For Fred Rogers, it was always the children. From the moment he saw his first television and noticed what was being considered as children’s programming – the jokes and pranks and antics of pies being thrown in people’s faces – he said that children deserved better. He believed that this new medium could be a source of healing, of helping children navigate their feelings, and helping them grow. Television programming could leave them feeling welcomed, loved and special. “Children have very deep feelings, just the way parents do, just the way everybody does, and our striving to understand those feelings, and to better respond to them is what I feel,” he said, “is the most important task in our world.”

Fred Rogers shared the vision of the ancient prophets of what a peaceable world could look like. And he used all his gifts to try to help us get there. His passion for the well-being of children, his music, his creativity, his knowledge of child development, his careful research and study, his imagination and wonder…. helped all of us become better neighbors.

He knew that it was always going to be an ongoing struggle against evil. He had no Pollyannish ideals. “We are all called to be tikkun olam, repairers of creation,” he said.

“Thank you for whatever you do, wherever you are, to bring joy and light and hope and faith and pardon and love to your neighbors and to yourself.”

Before we leave our little neighborhood – our small community here at Catonsville Presbyterian Church – I want to invite you to help children become peace-filled people, and peace-making people. The children and youth of this congregation need you – adults with the gifts of patience and care, people who care deeply about them and want them to know that they are good, that they are valued, that they are beloved by God just for being who they are. After two years of pandemic, our Christian formation ministry will, of course, be changing. We will need your help, your love, your time and energy and good will and guidance to be part of that new, evolving effort and vision.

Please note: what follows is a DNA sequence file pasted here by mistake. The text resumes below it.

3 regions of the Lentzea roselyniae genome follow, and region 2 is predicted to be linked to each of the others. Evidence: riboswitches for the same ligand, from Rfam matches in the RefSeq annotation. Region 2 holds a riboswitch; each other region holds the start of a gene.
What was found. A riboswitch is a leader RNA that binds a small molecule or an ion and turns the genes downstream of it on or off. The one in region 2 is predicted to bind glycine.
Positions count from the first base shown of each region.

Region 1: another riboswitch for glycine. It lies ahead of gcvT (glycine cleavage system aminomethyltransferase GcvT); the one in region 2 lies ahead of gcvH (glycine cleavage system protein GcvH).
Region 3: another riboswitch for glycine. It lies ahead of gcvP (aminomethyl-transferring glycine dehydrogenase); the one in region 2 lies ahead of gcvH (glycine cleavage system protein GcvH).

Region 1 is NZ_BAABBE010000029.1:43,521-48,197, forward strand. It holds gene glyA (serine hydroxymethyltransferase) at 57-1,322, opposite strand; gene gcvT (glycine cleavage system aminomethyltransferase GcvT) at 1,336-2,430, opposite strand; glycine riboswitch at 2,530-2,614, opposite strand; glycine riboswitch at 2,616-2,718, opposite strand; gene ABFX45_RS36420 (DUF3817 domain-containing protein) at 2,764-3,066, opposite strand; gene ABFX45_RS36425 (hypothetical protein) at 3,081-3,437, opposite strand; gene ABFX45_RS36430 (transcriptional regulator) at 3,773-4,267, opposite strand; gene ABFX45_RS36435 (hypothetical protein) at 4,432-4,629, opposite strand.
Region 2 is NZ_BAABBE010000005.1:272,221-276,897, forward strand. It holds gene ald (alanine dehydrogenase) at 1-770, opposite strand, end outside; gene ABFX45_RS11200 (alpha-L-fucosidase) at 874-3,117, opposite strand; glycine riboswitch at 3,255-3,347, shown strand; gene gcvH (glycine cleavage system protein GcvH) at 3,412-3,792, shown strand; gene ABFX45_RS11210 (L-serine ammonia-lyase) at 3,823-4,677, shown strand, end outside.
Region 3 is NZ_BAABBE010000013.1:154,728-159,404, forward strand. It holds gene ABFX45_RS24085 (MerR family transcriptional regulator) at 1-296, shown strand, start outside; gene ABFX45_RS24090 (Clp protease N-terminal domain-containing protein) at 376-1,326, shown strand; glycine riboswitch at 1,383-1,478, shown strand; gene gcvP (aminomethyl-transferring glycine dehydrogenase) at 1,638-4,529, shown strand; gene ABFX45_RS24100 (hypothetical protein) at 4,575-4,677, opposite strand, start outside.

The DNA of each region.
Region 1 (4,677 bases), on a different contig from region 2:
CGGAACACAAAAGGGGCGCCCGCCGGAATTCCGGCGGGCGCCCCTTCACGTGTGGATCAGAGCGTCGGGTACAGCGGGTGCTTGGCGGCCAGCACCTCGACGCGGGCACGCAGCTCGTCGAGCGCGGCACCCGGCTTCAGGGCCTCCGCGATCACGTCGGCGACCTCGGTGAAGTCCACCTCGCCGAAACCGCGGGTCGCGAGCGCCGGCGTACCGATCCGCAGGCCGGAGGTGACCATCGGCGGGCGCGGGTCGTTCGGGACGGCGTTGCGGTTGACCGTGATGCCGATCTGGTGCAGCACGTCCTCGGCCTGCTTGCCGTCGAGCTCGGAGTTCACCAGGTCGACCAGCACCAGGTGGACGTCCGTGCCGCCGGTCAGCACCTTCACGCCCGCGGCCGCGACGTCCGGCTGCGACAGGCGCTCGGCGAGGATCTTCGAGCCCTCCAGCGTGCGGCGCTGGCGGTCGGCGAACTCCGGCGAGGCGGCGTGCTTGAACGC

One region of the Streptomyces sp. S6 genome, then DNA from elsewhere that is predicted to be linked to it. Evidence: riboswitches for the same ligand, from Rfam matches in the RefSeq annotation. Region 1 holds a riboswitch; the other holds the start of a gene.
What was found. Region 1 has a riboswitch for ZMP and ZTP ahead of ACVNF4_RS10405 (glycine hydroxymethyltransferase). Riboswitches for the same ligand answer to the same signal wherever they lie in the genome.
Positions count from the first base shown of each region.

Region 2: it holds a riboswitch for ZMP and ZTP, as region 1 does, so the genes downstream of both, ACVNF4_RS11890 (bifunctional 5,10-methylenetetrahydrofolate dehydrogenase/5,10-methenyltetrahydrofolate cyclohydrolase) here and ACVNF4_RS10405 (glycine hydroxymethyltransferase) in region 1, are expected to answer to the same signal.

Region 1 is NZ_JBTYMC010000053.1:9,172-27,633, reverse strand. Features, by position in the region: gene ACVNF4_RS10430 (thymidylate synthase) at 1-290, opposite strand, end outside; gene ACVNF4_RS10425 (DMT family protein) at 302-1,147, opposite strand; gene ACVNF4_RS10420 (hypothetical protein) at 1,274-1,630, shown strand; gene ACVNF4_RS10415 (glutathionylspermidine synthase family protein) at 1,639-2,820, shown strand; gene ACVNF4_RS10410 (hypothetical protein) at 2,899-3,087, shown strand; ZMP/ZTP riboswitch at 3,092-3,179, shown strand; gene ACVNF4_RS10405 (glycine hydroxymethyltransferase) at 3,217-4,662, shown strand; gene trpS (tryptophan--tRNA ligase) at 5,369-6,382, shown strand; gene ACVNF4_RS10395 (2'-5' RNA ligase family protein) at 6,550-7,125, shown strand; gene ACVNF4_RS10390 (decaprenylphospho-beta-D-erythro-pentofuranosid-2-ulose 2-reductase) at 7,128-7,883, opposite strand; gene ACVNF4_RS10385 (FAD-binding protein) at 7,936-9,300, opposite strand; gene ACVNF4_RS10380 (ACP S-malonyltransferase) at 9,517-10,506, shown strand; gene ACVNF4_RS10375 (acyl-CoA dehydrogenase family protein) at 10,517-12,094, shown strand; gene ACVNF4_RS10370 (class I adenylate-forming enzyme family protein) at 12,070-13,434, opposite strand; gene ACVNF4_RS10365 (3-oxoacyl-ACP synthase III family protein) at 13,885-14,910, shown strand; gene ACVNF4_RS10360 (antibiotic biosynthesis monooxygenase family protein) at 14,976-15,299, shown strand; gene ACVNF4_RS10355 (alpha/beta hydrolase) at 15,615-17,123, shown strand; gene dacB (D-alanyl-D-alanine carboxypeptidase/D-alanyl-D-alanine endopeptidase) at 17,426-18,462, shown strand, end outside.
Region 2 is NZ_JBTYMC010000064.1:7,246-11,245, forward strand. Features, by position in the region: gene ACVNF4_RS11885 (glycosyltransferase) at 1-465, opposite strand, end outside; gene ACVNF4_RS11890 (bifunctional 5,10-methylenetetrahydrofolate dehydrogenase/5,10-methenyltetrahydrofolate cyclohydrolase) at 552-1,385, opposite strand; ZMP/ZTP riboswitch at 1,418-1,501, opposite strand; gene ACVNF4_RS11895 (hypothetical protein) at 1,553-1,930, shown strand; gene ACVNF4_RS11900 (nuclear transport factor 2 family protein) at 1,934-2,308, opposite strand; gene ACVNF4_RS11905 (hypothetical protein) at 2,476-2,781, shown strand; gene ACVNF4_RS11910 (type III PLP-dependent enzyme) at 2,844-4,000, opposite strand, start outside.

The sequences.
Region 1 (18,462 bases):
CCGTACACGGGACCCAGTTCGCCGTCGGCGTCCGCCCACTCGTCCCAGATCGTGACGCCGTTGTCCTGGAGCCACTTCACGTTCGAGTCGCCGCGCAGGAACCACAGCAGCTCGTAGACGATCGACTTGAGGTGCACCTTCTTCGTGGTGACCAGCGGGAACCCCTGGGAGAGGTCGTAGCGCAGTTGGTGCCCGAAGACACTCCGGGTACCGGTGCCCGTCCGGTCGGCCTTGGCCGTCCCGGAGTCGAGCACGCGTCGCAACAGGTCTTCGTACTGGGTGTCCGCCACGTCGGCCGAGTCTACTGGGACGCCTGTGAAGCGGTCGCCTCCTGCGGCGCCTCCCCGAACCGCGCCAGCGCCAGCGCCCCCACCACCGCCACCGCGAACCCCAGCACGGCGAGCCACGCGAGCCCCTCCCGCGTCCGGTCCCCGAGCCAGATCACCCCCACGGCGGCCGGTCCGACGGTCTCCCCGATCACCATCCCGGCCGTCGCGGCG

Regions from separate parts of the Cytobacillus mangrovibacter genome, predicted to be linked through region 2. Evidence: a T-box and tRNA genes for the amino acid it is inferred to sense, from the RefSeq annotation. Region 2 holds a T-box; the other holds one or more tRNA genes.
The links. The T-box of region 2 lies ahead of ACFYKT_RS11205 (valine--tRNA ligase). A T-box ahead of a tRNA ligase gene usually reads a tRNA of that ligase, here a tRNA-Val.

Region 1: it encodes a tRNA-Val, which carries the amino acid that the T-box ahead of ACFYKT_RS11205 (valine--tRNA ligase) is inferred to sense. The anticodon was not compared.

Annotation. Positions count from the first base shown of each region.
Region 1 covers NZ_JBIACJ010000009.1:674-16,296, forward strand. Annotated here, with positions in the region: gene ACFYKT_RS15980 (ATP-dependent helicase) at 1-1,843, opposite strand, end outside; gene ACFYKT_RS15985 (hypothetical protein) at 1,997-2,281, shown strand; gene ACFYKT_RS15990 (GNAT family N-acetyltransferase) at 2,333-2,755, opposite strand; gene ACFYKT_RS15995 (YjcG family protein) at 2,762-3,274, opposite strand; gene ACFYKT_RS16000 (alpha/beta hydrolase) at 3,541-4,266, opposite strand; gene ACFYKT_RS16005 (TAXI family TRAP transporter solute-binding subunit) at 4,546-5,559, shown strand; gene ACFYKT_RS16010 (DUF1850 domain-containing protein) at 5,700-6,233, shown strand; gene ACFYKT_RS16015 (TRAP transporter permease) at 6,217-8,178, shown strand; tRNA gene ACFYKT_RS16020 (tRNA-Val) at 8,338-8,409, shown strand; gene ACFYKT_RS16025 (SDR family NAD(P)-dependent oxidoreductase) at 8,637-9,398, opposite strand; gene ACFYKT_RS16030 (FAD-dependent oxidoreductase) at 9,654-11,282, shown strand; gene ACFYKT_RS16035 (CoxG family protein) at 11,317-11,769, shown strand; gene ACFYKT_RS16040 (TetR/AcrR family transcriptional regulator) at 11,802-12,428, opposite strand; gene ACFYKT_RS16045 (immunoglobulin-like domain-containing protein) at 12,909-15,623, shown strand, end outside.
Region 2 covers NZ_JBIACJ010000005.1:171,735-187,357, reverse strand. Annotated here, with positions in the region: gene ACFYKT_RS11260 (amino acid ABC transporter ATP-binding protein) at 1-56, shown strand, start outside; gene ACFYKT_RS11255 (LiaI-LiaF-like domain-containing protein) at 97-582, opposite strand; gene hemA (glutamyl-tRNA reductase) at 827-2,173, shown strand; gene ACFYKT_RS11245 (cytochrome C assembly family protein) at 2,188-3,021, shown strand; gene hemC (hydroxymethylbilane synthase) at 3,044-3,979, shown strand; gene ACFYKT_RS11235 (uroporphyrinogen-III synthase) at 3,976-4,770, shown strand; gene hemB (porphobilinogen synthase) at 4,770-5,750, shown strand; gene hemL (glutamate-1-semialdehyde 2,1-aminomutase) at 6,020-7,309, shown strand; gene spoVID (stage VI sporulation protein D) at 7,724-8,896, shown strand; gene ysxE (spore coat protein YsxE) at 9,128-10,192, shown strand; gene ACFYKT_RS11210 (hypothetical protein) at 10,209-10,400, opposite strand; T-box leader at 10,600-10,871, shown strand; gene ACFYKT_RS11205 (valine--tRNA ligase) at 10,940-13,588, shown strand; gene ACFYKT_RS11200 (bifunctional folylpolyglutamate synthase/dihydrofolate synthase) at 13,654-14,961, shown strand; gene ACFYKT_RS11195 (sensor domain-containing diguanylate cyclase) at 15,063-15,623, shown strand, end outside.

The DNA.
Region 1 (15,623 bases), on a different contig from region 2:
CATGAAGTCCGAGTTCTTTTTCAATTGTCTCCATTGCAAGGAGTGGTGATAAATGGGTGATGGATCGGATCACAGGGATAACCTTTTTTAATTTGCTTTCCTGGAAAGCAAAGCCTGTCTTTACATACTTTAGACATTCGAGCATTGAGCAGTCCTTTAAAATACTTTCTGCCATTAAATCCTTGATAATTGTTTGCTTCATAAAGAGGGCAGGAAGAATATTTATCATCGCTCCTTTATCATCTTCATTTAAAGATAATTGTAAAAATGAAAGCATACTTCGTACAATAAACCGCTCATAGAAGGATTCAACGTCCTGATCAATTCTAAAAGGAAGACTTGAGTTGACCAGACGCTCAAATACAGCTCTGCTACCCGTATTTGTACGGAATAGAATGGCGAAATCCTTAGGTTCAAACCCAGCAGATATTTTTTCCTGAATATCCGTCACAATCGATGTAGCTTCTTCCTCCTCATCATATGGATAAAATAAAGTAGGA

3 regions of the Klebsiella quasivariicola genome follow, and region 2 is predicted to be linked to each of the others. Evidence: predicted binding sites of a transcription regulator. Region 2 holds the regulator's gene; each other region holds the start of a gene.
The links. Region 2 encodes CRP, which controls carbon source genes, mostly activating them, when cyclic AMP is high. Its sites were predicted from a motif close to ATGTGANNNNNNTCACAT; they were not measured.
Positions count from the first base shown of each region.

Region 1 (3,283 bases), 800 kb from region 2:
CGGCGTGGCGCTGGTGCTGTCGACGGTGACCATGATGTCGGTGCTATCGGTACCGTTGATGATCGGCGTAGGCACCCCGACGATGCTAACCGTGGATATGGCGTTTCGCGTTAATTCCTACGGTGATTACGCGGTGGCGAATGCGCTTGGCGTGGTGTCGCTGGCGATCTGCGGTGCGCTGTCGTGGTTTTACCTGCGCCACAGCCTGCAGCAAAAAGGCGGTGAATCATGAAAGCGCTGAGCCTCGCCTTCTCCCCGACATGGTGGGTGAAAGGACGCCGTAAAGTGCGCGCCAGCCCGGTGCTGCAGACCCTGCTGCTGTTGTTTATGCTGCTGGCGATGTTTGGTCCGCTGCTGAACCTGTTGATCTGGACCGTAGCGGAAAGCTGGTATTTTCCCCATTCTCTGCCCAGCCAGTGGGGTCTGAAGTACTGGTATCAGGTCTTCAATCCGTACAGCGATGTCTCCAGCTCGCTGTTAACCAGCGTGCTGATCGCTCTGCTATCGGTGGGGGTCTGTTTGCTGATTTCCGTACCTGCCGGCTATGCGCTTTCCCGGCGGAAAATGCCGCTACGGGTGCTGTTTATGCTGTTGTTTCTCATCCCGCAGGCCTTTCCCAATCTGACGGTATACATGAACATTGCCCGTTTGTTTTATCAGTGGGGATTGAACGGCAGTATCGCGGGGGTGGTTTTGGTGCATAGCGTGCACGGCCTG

Fred Rogers said this about that song: Won’t you be my neighbor?

“I suppose it’s an invitation.” “It’s an invitation for somebody to be close to you. I think that everybody longs to be loved and longs to know that he or she is lovable and consequently the greatest thing that we can do is to help somebody know that they’re loved and capable of loving.”

     Jesus, teach us to be neighbors, working, praying for the day
     When the Lamb will be the Shepherd, when our tears are washed away.
     Ever learning, ever growing, Jesus, teach us all to be
     Children of the new creation, singing praise in harmony.

 (from “Jesus, Teach Us to Be Neighbors”, text David Gambrell, music Wil Smith, 2022. Presbyterian Church USA)


[1] Michael G. Long, Peaceful Neighbor: Discovering the Countercultural Mister Rogers, p. 34

[2] Frances Stead Sellers, “Mental health experts turn to video conferencing to provide psychological support for Ukrainians”, Washington Post March 18, 2022

[3] Standing with and celebrating transgender and nonbinary youth, PCUSA Presbyterian Mission, Advocacy and Social Justice, March 11, 2022, Advocacy Committee for Women’s Concerns and Presbyterian Women,